He was often called “The Rose King,” and his florist business has been described as the “Tiffany’s of the stem world.” President Richard Nixon praised Jacob Maarse for his “superb” floral arrangements for Soviet premier Leonid Brezhnev’s visit to the Nixons’ “Western White House” in San Clemente in 1973.
If florists were royalty, Jacob Maarse would be among their pantheon. After Maarse passed away at the age of 82 last December, it seems only fitting that the Rose Parade’s Directors’ Trophy has been named in honor of this icon of Southern California horticulture. Gene Gregg, chair of the Tournament of Roses judging committee, declared, “We cannot think of a more fitting individual and former float judge to honor with this award.”
Born in 1928 into a family of flower growers in Alsmeer, Holland, Maarse moved to Pasadena in the 1950s, opening Jacob Maarse Florist on Green Street in 1966. He supplied his shop with roses and other flowers grown on the thousands of bushes of his three-acre Sierra Madre home garden. The garden had begun as a birthday present for his wife, Clara. Word soon spread that Maarse’s homegrown flowers smelled better, lasted longer and were more gorgeous than any others from the region. Through the ensuing decades, countless weddings, birthdays and corporate events followed, including arrangements for film productions and the Hollywood Bowl. But it was the Rose Parade that was closest to Maarse’s heart.
“He was involved in some capacity for almost 40 years,” said Maarse’s son, Hank. “He judged the parade one year in 1985. He used to help his Dutch friends who came from Holland each year to decorate the official VIP auto entries in the parade, including the car for the Grand Marshal. That went on for 20 or more years.”
Maarse also helped supply some of the 18 million flowers used to decorate the parade’s 40-plus floats. Despite computerized animation in the parade and online voting for best float, the event’s old-school guidelines remain, dictating the use of solely natural materials and no artificial flowers or artificial colors.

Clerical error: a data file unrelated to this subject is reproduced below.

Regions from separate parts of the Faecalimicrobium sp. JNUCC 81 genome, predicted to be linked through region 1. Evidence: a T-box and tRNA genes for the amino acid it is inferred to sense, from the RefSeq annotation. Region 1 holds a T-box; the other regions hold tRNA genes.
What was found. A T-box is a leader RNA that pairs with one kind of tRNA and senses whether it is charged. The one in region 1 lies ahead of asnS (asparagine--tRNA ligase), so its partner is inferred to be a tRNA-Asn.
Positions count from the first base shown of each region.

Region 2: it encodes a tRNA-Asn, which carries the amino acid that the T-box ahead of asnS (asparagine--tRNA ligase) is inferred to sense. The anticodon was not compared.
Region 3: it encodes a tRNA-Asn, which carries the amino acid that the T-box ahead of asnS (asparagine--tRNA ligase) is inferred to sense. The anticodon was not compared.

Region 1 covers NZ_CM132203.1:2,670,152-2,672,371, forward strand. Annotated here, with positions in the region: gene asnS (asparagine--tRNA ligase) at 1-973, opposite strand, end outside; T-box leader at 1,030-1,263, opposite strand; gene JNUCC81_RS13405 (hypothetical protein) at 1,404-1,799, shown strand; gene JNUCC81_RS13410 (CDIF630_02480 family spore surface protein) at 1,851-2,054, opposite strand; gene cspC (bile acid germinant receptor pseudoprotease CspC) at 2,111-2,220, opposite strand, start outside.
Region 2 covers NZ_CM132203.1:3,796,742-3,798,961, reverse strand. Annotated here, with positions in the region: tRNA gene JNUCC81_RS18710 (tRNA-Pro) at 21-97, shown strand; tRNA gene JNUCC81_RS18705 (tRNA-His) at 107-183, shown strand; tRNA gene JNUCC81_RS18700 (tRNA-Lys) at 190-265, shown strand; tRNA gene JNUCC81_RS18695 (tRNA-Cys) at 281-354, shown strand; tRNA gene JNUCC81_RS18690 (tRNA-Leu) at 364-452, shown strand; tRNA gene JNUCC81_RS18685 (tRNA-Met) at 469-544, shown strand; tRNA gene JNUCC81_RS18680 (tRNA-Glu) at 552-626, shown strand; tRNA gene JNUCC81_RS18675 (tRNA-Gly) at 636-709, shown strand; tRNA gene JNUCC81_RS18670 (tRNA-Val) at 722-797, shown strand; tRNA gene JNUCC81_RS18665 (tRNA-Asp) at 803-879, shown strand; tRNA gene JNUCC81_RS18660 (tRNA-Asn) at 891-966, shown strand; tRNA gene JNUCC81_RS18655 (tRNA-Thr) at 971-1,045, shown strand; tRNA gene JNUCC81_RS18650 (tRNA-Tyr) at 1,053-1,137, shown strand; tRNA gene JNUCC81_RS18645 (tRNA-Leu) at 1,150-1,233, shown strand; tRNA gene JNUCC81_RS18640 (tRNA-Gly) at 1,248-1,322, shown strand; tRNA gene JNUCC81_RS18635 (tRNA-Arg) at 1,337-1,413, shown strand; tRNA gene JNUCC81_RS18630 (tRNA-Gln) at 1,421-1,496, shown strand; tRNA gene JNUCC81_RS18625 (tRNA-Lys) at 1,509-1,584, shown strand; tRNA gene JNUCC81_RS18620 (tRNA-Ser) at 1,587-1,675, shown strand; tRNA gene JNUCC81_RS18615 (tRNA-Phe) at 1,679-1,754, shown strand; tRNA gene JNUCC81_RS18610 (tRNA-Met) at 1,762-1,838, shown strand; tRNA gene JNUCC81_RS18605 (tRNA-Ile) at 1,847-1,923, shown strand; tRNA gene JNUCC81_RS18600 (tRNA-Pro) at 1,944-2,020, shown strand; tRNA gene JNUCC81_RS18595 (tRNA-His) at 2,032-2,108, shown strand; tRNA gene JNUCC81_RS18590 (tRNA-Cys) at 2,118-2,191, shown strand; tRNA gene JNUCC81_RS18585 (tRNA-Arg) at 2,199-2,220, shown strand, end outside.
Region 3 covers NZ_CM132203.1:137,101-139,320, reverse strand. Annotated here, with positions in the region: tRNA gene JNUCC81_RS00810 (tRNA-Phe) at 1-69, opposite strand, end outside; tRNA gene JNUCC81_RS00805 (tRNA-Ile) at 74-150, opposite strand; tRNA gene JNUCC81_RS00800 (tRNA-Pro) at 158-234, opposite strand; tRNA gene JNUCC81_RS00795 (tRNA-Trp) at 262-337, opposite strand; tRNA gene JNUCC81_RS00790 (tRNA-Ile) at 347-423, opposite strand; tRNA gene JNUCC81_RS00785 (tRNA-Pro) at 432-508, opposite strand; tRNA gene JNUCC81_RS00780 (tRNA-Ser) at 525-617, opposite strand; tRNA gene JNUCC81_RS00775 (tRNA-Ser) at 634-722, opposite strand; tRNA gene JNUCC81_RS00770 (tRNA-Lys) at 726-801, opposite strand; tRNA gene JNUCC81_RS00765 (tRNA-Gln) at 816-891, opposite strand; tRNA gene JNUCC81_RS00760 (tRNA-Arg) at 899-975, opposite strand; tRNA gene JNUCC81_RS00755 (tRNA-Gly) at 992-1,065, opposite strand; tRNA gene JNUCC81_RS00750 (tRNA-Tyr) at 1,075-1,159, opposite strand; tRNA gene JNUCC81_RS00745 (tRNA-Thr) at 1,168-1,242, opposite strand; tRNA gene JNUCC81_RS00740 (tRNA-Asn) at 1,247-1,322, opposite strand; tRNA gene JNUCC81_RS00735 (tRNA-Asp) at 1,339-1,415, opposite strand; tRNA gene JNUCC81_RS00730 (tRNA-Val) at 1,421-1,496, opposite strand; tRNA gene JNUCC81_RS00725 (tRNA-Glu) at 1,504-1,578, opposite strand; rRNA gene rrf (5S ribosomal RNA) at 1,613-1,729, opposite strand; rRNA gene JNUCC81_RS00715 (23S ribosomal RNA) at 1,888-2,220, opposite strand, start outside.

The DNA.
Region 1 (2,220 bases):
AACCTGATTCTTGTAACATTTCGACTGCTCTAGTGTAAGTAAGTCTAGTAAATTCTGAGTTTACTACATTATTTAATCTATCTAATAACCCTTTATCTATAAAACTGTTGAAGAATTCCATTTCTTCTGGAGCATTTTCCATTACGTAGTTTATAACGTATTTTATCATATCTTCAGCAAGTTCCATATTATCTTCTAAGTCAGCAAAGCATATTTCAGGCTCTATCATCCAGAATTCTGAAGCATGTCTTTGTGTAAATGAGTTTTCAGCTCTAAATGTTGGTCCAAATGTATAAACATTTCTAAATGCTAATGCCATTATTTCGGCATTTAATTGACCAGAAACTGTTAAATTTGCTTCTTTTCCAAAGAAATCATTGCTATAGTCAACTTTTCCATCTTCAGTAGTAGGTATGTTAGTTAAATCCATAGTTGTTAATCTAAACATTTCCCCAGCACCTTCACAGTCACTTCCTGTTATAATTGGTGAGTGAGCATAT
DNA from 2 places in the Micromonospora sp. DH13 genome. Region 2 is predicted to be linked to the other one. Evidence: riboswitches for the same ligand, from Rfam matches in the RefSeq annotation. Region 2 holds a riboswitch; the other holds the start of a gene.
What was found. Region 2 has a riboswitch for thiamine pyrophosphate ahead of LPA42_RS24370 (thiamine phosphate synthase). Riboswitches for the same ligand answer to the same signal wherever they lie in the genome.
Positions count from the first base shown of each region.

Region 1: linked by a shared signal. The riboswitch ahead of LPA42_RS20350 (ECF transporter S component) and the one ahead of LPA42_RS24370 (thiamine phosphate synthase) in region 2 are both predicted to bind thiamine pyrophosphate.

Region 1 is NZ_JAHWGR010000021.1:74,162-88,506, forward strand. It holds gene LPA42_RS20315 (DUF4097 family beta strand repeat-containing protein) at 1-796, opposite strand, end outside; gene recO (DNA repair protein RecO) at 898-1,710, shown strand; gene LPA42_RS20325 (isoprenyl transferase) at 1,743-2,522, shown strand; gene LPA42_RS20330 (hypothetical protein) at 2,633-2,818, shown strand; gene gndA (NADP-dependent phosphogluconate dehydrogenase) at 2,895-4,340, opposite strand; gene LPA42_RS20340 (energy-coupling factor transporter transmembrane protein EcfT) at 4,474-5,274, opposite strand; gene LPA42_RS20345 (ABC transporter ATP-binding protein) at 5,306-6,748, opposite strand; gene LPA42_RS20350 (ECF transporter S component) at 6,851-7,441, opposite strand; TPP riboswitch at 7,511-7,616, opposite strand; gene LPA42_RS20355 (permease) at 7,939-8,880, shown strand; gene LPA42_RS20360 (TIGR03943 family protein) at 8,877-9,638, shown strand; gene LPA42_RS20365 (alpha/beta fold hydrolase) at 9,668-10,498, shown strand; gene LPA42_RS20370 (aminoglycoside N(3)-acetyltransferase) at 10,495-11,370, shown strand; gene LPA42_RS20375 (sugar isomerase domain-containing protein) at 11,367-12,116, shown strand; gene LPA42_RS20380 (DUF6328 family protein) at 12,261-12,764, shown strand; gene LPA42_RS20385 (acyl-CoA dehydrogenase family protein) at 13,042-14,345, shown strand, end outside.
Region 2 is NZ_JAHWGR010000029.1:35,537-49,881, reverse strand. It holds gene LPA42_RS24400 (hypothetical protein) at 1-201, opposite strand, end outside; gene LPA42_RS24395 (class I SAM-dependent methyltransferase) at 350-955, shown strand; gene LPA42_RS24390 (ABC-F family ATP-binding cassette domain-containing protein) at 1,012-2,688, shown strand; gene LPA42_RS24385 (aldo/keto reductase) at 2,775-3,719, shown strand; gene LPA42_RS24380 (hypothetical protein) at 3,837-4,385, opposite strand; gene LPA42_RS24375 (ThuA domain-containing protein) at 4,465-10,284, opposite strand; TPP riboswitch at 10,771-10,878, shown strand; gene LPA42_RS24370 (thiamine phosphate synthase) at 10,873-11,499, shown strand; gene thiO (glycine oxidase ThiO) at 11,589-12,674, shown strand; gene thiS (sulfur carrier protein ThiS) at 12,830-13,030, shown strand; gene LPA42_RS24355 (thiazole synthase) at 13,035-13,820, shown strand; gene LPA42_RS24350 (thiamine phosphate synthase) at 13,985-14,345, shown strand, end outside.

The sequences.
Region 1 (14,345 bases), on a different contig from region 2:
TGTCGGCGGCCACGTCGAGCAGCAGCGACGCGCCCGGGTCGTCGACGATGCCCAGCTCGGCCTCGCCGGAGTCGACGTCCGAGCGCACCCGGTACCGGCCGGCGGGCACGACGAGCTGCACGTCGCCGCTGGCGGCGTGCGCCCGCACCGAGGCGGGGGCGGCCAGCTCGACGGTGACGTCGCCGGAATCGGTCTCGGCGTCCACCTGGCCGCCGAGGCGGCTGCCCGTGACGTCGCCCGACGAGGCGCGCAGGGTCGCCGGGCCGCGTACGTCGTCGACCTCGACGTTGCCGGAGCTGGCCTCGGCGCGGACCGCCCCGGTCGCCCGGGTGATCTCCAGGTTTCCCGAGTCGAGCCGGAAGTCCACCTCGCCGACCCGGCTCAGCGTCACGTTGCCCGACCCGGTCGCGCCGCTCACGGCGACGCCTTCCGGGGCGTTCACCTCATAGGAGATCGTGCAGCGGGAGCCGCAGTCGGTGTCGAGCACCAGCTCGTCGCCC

The first Rose Parade in 1890 featured horse carriages festooned with fresh flowers, patterned after the floral festival known as the “Battle of the Flowers” in Nice, France. By 1954, Pasadena’s Rose Parade was famous enough to merit its debut as the first-ever coast-to-coast program televised in color. Now 75 million viewers tune in around the globe, and last year over 700,000 spectators came in person to see the event snaking five miles along Colorado Boulevard.
Hank remembers his family bringing him to the parade as a toddler, along with a Thermos of hot chocolate and doughnuts. He describes his father as a “very personable man, a ‘people person.’ He could talk to total strangers for hours and come away with a great story. Jacob told me when I first started in the business there are a few organizations you need to take special care of in Pasadena. The Tournament of Roses was one on the top of his list!”
Hank now oversees Jacob Maarse Florist along with his mother, and some of their staff have worked with them for over 30 years. They still grow roses in Jacob’s Sierra Madre garden and follow his tradition of cutting them in the morning for use that afternoon, allowing the buds to last longer than shipped varieties.
A rose is a rose is a rose, but Maarse’s favorite was the Yves Piaget, a hot-pink variety with a bold scent. “It’s a rose that wants to be a peony,” he once told the Los Angeles Times. And just like peonies, after Maarse established his roots, he kept blooming.
Custom Publishing Writer